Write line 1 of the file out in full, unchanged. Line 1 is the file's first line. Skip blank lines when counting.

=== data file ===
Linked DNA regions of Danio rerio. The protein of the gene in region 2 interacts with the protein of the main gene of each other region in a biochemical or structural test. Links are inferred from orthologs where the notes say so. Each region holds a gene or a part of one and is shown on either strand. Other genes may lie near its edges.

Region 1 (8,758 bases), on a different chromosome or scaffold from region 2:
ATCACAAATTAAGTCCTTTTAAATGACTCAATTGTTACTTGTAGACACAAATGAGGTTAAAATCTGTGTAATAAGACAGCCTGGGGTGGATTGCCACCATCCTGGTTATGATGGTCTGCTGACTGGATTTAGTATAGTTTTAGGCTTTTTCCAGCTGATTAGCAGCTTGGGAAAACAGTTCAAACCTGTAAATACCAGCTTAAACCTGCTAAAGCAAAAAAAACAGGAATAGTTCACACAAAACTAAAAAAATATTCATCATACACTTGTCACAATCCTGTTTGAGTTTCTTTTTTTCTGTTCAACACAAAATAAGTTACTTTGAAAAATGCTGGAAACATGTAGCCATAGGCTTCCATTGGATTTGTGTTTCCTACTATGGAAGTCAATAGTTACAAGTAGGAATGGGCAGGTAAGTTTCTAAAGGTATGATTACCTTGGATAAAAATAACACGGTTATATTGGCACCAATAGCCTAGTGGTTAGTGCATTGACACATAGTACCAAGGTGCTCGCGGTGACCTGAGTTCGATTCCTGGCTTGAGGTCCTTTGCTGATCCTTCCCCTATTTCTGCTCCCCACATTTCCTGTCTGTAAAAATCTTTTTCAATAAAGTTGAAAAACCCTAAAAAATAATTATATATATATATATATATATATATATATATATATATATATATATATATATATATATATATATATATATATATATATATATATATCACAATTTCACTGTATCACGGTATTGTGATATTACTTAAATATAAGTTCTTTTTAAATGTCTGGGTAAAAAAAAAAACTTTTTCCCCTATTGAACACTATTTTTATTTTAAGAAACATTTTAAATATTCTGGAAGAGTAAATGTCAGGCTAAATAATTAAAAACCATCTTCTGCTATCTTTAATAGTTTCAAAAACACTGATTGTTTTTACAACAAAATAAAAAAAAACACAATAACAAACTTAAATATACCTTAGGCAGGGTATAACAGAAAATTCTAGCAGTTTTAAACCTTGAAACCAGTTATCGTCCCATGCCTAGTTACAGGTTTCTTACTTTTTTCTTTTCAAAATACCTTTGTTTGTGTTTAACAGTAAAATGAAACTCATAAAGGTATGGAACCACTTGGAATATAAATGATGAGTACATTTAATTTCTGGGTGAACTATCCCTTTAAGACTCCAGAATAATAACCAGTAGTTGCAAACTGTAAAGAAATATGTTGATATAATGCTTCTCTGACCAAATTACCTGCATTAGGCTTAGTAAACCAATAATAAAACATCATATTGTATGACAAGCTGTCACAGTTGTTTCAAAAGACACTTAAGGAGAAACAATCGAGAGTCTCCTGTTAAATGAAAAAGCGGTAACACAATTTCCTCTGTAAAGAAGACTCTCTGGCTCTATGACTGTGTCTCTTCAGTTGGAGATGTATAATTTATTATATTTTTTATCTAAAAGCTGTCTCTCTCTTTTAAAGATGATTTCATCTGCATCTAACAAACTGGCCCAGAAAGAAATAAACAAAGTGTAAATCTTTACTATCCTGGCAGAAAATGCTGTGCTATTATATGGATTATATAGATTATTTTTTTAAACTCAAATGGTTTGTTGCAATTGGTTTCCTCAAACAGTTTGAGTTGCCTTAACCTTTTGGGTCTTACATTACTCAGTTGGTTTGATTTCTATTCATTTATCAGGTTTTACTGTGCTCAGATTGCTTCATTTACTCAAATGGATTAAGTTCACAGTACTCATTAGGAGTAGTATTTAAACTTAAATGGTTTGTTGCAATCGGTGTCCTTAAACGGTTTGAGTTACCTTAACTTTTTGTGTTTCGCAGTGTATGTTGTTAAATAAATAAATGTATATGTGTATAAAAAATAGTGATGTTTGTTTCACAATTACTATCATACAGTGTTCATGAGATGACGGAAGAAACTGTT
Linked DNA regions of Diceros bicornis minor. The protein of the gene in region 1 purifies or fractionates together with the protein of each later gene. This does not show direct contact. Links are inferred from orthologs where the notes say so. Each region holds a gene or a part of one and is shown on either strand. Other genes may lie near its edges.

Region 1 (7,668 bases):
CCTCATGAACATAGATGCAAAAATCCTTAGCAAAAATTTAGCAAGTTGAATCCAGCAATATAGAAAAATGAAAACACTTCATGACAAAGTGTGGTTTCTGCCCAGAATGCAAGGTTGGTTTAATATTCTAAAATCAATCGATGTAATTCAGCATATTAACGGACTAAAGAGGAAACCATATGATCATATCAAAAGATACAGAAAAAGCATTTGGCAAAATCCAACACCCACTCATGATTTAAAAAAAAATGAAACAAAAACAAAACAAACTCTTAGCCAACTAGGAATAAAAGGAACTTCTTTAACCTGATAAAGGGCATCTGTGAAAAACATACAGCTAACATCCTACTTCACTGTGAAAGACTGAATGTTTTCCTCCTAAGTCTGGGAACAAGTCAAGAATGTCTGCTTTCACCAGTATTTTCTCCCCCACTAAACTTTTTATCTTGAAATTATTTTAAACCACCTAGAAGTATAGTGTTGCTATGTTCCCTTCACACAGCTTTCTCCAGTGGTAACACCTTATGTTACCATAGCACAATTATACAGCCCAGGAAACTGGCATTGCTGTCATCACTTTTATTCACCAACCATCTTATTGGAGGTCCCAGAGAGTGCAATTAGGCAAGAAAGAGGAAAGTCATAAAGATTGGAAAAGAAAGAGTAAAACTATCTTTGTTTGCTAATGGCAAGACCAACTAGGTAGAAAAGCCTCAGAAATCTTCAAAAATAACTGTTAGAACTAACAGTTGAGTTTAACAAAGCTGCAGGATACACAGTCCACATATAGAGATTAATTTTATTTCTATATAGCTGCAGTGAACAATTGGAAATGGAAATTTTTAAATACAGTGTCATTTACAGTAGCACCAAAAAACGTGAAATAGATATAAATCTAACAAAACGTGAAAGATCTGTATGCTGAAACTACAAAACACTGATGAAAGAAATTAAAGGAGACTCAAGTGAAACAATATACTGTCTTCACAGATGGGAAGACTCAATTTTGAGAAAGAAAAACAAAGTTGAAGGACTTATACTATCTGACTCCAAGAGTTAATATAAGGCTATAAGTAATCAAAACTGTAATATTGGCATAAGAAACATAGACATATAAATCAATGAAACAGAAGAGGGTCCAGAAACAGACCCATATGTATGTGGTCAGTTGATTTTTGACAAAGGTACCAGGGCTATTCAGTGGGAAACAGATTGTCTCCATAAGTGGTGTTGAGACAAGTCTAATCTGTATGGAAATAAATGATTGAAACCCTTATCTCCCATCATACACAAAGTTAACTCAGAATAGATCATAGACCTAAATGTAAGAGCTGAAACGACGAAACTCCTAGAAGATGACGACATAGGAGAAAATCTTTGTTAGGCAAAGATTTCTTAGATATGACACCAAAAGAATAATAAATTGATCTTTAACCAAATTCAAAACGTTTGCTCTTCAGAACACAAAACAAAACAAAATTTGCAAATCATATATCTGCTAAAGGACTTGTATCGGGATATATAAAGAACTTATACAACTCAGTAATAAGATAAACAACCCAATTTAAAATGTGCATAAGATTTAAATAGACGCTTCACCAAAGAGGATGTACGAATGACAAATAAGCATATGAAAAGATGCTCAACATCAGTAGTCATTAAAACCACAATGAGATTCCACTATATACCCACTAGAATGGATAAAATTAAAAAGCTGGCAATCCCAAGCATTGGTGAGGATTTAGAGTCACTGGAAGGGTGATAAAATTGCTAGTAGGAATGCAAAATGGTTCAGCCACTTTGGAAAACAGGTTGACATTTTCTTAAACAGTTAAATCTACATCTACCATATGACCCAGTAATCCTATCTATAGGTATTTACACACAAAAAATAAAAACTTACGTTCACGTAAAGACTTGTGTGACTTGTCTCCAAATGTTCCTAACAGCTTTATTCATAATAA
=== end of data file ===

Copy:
Linked DNA regions of Danio rerio. The protein of the gene in region 2 interacts with the protein of the main gene of each other region in a biochemical or structural test. Links are inferred from orthologs where the notes say so. Each region holds a gene or a part of one and is shown on either strand. Other genes may lie near its edges.